Retrospect Károly Kelemen: Repainted IconsErnst Museum 3 May – 1 JulyCurator: Gábor Gulyás, Director, Palace of the Arts I happened to come upon this magnificent show rather belatedly: days before it was to be dismantled. I can’t let it pass without mention, though. So, courtesy of the curators, here is a reminder of what it felt like to roam in those memorable spaces specially divided up for Kelemen’s idiosyncratic exhibition. It was over three decades ago that the jury of the Musée du Châ¬teau Festival in Cagnes-sur-Mer, France, chaired by art histo¬rian Pierre Restany, awarded the “PALETTE D’OR” prize to a young Hungarian artist, Károly Kelemen. Already well-known in the Hungarian scene for his photographic works and “eraser paintings,” Kelemen distinguished himself in the international field not as a follower of one of the in-vogue trends, but as some¬one who reflected on the key tendencies of modern visual art in an autonomous and original manner. Károly Kelemen has been a vital figure of contemporary Hungarian art, whose works can be seen in prestigious public collections. It is invariably cultural memory, particularly the art historical canon that serves as a starting point for his works. Kelemen makes well-known chapters of art his¬tory his own subjects, constantly hijacking the course book version of the stories as he critically appropriates and recreates the sty¬listic elements and compositional topoi of this or that artist. Of¬fering delightful intellectual adventures for those who are ready to engage in reflection, his artificial world is always temporary, never finalized: Kelemen’s works are sensitive manifestations of a constantly changing past, an ungraspable present, and an un¬predictable future. They are par excellence free works – and this has nothing to do with how the age in which they were created curtailed personal freedoms. His is an oeuvre art history is hard put to classify: though Kelemen’s work has undeniable affinities with the ambitions of appropriation art, the Hungarian artist does not simply remodel or evoke the emblematic works of modern art, as, say, the American masters of Pop Art do, but makes them completely his own.
Károly Kelemen only creates unusual portraits. In many cases, he does not even repre¬sent the face, insisting on the eyes only. However, when the face does appear, he deliber¬ately gets the well-known features “wrong,” diverts and dissects them, or stiffens them into masks – mostly through digital alteration. He does not simply redraw or re-colour the photos, but deliberately corrupts their quality in order to produce grainy surfaces that are able to bear the personal signature of the artist – understood as a counter-technology vehicle – even in the age of mechanical reproduction. Kelemen magnifies the resulting digital images, prints them on canvas, and also paints on them. Thus, the portraits may evoke a person, and together with that a certain historical time and its familiar style, but eventually they rather showcase the interpreter through the process of reworking – demonstrating the classic dictum of Cosimo de Medici namely that every painter only paints himself.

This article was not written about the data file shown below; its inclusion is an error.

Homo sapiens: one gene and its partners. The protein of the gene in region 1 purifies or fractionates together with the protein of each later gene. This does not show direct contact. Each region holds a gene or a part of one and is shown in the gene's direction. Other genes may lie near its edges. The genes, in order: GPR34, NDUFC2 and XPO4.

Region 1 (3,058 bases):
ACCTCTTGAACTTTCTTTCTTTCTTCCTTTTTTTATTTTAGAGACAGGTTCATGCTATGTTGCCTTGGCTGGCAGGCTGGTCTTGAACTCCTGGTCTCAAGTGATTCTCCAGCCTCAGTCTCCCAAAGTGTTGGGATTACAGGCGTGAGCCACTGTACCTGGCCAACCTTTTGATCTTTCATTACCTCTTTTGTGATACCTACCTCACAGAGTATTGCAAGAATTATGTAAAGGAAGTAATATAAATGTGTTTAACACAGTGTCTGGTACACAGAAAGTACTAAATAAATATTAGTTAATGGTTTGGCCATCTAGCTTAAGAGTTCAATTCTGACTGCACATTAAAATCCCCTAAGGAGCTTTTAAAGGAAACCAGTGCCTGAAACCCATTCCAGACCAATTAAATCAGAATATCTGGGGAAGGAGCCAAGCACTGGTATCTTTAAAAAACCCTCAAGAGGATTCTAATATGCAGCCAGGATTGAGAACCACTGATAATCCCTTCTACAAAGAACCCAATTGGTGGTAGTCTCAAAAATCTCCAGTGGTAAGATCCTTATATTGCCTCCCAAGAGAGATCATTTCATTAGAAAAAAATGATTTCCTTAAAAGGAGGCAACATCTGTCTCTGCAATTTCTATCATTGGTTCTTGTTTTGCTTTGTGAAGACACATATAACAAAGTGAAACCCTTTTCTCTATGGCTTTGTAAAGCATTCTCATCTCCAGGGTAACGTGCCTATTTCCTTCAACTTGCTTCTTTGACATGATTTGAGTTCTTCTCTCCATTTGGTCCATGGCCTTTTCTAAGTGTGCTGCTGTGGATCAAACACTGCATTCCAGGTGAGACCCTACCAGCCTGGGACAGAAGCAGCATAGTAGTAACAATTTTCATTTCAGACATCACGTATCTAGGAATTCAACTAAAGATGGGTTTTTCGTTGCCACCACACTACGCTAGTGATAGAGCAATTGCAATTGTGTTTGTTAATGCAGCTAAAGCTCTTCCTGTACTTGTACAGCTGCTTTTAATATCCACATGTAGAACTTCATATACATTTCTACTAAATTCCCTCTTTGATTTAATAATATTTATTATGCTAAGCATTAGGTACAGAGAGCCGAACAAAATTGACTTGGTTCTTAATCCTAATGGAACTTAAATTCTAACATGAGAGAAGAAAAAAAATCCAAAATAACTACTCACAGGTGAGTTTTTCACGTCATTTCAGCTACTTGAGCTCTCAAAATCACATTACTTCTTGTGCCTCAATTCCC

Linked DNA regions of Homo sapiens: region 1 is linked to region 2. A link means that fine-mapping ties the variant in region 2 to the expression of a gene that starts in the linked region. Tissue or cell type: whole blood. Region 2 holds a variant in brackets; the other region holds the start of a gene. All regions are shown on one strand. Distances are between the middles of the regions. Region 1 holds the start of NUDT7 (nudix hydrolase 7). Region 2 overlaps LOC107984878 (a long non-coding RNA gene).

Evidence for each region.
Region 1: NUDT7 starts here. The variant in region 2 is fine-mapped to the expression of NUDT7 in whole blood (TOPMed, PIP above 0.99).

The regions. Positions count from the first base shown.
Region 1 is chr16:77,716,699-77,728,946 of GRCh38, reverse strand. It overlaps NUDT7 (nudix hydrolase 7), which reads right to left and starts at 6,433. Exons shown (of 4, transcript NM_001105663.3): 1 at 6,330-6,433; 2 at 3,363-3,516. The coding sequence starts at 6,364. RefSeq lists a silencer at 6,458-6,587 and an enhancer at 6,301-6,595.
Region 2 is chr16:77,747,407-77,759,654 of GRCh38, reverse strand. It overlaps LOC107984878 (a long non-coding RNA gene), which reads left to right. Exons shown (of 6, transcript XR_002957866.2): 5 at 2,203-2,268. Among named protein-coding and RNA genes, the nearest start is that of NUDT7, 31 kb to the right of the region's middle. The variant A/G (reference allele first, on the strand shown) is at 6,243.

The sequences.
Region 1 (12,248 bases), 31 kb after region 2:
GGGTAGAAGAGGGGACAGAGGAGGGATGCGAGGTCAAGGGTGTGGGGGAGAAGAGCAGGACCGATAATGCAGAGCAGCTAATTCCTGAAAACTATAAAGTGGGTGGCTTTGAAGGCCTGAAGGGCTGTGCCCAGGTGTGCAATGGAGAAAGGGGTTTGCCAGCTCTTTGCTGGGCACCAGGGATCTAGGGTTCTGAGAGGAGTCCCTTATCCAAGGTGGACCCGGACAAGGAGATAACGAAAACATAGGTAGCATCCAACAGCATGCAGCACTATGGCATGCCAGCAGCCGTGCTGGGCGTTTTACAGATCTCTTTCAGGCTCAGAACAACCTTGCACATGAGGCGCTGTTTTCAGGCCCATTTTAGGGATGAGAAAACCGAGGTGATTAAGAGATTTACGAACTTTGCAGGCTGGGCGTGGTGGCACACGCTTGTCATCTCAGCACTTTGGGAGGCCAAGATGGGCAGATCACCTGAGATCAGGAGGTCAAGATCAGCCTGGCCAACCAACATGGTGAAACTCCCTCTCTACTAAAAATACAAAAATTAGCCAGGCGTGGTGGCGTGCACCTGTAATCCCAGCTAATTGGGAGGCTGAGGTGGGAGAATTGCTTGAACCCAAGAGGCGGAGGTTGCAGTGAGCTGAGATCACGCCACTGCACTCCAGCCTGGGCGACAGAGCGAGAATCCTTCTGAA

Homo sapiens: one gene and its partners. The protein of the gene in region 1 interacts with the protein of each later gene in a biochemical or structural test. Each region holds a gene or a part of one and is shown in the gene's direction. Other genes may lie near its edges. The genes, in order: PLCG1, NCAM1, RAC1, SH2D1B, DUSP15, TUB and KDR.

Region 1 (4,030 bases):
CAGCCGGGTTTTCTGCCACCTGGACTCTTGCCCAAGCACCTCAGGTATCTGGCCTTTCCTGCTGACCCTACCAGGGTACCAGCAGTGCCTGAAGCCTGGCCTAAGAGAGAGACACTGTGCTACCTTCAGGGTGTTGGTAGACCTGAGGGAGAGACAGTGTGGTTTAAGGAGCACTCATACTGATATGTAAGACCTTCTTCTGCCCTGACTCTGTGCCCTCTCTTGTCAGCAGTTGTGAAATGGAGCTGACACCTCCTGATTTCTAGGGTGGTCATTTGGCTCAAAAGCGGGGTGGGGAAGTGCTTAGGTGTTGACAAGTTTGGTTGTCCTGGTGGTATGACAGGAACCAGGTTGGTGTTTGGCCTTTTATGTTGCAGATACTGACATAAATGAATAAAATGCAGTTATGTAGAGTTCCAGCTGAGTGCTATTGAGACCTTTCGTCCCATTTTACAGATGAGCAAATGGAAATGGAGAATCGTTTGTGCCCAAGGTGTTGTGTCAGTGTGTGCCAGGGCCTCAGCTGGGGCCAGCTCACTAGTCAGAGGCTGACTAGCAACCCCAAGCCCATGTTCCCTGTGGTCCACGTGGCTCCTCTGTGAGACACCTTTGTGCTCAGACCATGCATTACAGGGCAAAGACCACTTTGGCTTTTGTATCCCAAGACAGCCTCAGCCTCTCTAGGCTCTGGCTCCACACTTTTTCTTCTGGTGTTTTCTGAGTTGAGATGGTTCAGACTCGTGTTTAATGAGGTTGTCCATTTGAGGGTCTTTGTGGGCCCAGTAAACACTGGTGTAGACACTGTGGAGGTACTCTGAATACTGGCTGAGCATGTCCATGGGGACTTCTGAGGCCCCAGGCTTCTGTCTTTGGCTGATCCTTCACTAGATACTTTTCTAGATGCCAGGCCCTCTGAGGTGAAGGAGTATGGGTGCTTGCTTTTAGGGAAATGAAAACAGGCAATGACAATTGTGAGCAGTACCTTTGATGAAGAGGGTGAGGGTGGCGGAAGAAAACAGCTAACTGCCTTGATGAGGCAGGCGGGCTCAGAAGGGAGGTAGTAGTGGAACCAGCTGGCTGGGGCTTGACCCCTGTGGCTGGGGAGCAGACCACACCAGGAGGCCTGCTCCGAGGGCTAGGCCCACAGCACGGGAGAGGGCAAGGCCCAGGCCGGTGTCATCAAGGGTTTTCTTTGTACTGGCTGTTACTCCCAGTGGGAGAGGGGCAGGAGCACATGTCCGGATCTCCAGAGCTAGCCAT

ReviewGábor Pataki: Light, Colour, MotionDezső Laczkó Museum, Veszprém23 June – 11 November This group exhibition of pioneering Hungarian constructivist and lumino-kinetic artists is a tribute not just to the Avant-Garde of the 1920s, but also to the courageous flock of younger artists who undertook to follow and/or revive it in more recent times. Lying at the base of the constructivist creed was the notion that „the mechanics and motions of modern machinery can turn into art and rise into the sphere of free intellectual architecture before they return to the plane of mere technology” (Ernő Kállai). There was an inverse ratio between the backwardness of Hungarian society, and the forward-looking mindset of its experimenting artists most of whom were, unfortunately, soon lost to Hungary itself because they were forced to emigrate: Moholy-Nagy, György Kepes, Nicholas Schöffer, Victor Vasarely, Etienne Beöthy, Andor Weininger, Marcel Breuer, Lajos Ébneth, Gyula Kosice, Lajos Kassák and the others, oh, what a roll to call!Later Hungarian constructivist and lumino-kinetic artists of the 1960s and 1970s were facing much the same retraints albeit in an entirely different political situation. They were cut off from contemporary West-European experiments both physically and intellectually but they could draw on the traces their fellow-Hungarian predecessors had left or transmitted personally like e.g. Kassák did. Some of their progressive-minded tutors at the Arts Academy like György Z. Gács could also fertilise their endeavours (see e.g. the glass sculptures of Zoltán Bohus, or the plexi-structures of László Paizs), but we can also point to the minimalist, mostly metal surfaces of János Fajó or Tibor Dohnál which presented special light effects and novel light-shade relations. Those virtual mobile structures were reminiscences of Moholy-Nagy’s famed Great Light-Space Modulator of the mid-1920s. Moholy-Nagy is expressly revoked by Lajos Dargay’s work at the exhibition. István Haraszty’s work brings into interference the perfection of his working material as opposed to his dishevelled playfulness. The illusions awakened (and shattered) by the „velvet dictatorship” of late 20th century Hungary logically produced the pseudo-works of Gyula Pauer offering a special mix of the existence and simultaneous non-existence of his works of art.Other works at the exhibition concentrate upon the time factor, i.e. continuous processes. The famed photographic sequences of László Haris dissect spectacles and time-zones by transforming them into fantastic grid structures, while Antal Nemcsics who had spent decades experimenting, presents his well-disciplined, albeit mobile, interchangeable series of colour shades that come to life at unexpected intervals. Artist-engineer Ferenc Pócsy as well as England-based Bálint Bolygó can turn illusions into tangible (?) reality by combining mobiles with smart mirrors, while Attila Csáji uses laser light and holography to produce an internationally novel calligraphy of constantly evolving light phenomena. Another protagonist of light installations is András Mengyán whose multi-sensory constructions reveal many traps and novel territories of the way we habitually use space. Some other members active in Kepes Society, a grouping dedicated to light art following the footsteps of György Kepes, such as e.g. Tamás Waliczky or Attila Csörgő are absent this time around but we have to realise that the walls of the museum are finite – in stark contrast to the art contained within them, a kind of art whose possibilities are truly infinite. PreviewThe Hero, the Heroine and the AuthorLudwig Museum, Budapest6 July – 21 OctoberThis new display of the Ludwig Museum`s collection derives from the dual role of the Artist, i.e. the phenomena that artists are often both the creators and the main characters of their own works. As different roles result in different aspects, the Artist can either be a creator with magical powers, a suffering human being, a socially accepted man or woman or a designer who approaches the society with a critical or a rather ironical eye. They present their topic from a subjective viewpoint, a distant perspective, or they even offer a complete social vision. Along these artistic positions and strategies the exhibition showcases a selection of both the emblematic and the lesser-known art pieces of the Ludwig Museum`s collection.